Valsartan (Losartan, Irbesartan) is the generic version of Novartis AG’s branded medication Diovan and is used to treat both high blood pressure and congestive heart failure. Diovan was approved in 2002 and generated over $5 million in global profits. After Dovian’s patent expired, several manufacturers begin making and distributing valsartan, such as Zhejiang Huahai Pharmaceutical Company (ZHP) and its subsidiary. Patient and physician concerns have been documented over the discovery of the substances NDMA or nitrosodimethylamine, and NDEA or nitrosodiethylamine. The International Agency for Research on Cancer classifies NDMA as ‘probably carcinogenic to humans’ and believes that NDMA ‘should be regarded for practical purposes as if it were carcinogenic to humans.’
Valsartan products have been the subject of voluntary recalls after testing found NDMA in tablets made by Zhejiang Huahai at its plant in China. The FDA has not confirmed all Valsartan products are affected and regulators believe the contamination, which may have existed in some products in 2012, is a result of changes in the way the ingredients are manufactured. Claims are that these generic versions were made using poor manufacturing processes that cut corners and caused the drugs to be tainted with impurities. Patients who ingested the drugs from FDA-recalled lots have reported liver damage, liver cancer, colorectal cancer, kidney cancer, kidney damage and gastric cancer. The FDA has banned further imports of drugs made by ZHP.
Valsartan is a member of a class of medications called angiotensin receptor blockers (ARBs). The drug works by blocking the action of certain natural substances that tighten the blood vessels, and allowing the blood to flow smoothly, while ensuring the heart pumps more efficiently. While chronic high blood pressure is common, when not treated it can cause damage to the brain, heart, blood vessels, and kidneys. The resulting damage to these organs may cause heart attack, heart failure, stroke, loss of kidney function, and other serious problems. Valsartan is also prescribed to treat diabetic nephropathy (kidney disease in people with diabetes and high blood pressure).
Contact your healthcare provider immediately if you have any of the following dangerous side effects while taking Valsartan:
Valsartan can also cause blurry vision, coughing, excessive tiredness, diarrhea, headache, stomach pain, and rashes. If you experience consistent side effects, or any of those more dangerous, you or your doctor can send a report to the FDA MedWatch Adverse Event Reporting program online or toll-free by phone at 1-800 332-1088.
Valsartan can cause liver damage. Sometimes the damage can be severe. Valsartan can harm the liver because the drug can be difficult for the liver to metabolize. The liver is an organ in the upper right abdomen. It performs important functions related to metabolism, such as:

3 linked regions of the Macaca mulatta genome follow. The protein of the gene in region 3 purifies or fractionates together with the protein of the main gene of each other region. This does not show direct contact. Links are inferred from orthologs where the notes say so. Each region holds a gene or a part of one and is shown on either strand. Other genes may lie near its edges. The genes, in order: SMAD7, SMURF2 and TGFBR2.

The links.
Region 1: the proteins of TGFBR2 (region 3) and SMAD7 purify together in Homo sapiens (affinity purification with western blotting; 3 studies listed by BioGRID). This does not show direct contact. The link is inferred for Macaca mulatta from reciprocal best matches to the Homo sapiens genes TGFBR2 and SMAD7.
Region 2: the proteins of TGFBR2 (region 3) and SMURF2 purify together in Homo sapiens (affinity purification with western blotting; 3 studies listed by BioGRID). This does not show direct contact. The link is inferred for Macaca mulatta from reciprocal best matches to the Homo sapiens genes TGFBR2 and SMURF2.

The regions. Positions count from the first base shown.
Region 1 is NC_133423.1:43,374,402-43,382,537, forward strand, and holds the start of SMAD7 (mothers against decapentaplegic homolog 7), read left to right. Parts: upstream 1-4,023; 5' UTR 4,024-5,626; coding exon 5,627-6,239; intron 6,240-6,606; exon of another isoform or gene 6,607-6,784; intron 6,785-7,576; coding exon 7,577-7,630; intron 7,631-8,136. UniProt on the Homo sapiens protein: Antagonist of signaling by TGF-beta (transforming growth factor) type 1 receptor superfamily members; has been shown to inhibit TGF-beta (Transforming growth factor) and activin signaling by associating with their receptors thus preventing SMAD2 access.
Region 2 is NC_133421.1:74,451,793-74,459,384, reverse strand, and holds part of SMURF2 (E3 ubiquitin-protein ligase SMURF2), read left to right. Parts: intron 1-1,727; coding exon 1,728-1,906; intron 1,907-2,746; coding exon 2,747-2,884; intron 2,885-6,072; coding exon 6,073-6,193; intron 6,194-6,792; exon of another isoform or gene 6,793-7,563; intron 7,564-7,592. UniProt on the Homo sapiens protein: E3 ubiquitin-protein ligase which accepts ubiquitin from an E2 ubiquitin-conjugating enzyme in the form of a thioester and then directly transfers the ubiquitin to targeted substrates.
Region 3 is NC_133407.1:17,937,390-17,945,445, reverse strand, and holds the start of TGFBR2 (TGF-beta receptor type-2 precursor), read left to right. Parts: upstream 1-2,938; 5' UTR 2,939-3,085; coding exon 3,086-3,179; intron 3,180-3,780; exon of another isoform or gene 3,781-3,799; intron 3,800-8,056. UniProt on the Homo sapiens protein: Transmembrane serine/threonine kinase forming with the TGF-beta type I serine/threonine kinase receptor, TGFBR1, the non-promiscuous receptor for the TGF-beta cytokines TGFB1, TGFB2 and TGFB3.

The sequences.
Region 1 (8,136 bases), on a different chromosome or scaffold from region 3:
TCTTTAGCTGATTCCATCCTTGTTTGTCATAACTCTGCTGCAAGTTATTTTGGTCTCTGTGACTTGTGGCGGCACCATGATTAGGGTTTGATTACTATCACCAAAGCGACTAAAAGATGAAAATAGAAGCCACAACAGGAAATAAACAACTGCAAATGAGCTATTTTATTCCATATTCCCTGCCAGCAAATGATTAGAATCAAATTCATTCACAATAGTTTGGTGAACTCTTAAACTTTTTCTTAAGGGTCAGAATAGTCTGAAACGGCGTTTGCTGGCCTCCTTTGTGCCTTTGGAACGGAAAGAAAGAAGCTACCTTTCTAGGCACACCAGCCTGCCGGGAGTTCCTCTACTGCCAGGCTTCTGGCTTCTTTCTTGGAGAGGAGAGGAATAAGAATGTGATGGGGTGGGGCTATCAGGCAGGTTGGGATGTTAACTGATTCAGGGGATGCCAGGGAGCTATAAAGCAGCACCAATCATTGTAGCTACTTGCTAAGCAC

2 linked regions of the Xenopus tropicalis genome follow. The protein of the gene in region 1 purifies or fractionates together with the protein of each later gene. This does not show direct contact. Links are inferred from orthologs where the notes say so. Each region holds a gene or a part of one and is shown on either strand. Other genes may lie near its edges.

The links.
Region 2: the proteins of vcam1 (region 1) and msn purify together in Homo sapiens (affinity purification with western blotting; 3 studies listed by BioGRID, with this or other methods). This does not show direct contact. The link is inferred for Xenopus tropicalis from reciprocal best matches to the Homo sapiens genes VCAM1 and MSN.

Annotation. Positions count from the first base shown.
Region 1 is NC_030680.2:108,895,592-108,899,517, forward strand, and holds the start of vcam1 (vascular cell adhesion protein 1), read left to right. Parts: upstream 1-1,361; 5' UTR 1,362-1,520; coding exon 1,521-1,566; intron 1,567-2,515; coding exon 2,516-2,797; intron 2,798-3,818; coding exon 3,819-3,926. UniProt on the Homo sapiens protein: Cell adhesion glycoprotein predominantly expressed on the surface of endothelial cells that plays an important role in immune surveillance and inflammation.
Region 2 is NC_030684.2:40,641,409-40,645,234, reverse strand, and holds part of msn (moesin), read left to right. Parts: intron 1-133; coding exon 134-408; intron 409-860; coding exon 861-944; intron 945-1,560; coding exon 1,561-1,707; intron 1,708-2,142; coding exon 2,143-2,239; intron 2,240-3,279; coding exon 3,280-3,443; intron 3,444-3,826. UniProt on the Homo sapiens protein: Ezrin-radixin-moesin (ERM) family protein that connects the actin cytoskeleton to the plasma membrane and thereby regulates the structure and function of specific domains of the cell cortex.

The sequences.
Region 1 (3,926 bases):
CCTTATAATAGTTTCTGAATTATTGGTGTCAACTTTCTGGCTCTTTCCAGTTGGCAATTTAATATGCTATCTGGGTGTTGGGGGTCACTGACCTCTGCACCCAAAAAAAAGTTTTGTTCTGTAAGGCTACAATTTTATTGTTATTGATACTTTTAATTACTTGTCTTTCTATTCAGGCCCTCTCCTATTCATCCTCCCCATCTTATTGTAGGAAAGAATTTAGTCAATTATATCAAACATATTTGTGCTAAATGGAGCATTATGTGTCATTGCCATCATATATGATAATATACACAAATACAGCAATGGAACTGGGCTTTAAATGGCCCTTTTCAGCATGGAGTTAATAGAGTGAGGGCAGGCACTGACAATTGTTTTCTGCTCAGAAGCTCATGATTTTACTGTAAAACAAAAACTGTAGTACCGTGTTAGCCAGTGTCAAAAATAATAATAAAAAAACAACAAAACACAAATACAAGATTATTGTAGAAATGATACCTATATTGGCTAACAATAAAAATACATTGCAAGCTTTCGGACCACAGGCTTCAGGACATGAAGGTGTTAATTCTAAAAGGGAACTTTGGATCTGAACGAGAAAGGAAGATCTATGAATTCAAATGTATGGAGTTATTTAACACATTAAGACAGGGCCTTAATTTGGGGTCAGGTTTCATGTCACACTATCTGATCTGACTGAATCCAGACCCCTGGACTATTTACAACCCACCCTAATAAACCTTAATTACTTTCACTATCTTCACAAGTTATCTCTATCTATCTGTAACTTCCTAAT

According to the National Institutes of Health (NIH), some people taking Valsartan suffered acute liver injury. In these cases, the damage usually happened within 1 to 8 weeks of starting Valsartan. Symptoms of this type of injury caused by Valsartan are like hepatitis symptoms, which include:
The NIH also notes that Valsartan-induced acute liver injury can develop into an even more serious liver disease called cholestasis. This disease occurs when the flow of bile from the liver is reduced or blocked. Bile is fluid produced by the liver that aids in the digestion of food, especially fats. Symptoms of cholestasis are:
The liver plays an important role in metabolizing medicine. Some medicines are more difficult for the liver to metabolize and may be toxic to the liver. If a patient already has liver problems, and the patient’s liver can’t break down Valsartan, the drug could build up in the body and cause damage.
You might have a legal claim if you were prescribed recalled Valsartan, Losartan or Irbesartan with a diagnosis of colon or gastric cancer, or evidence of kidney/liver damage or disease with a minimum 3-day hospitalization. Potential claimants should be between the ages of 40 to 60 and must have been diagnosed with a qualifying cancer after regular use of the recalled drug for at least 30 days between 2014 to present. The Dunken Law Approach is hyper client-focused: with our high-touch client concierge platform you’ll receive regular litigation updates, customized content to explain the mass tort process and proactive communication. Speak to one of our knowledgeable case management specialists and receive a free legal consultation. Use the form on this page to get started.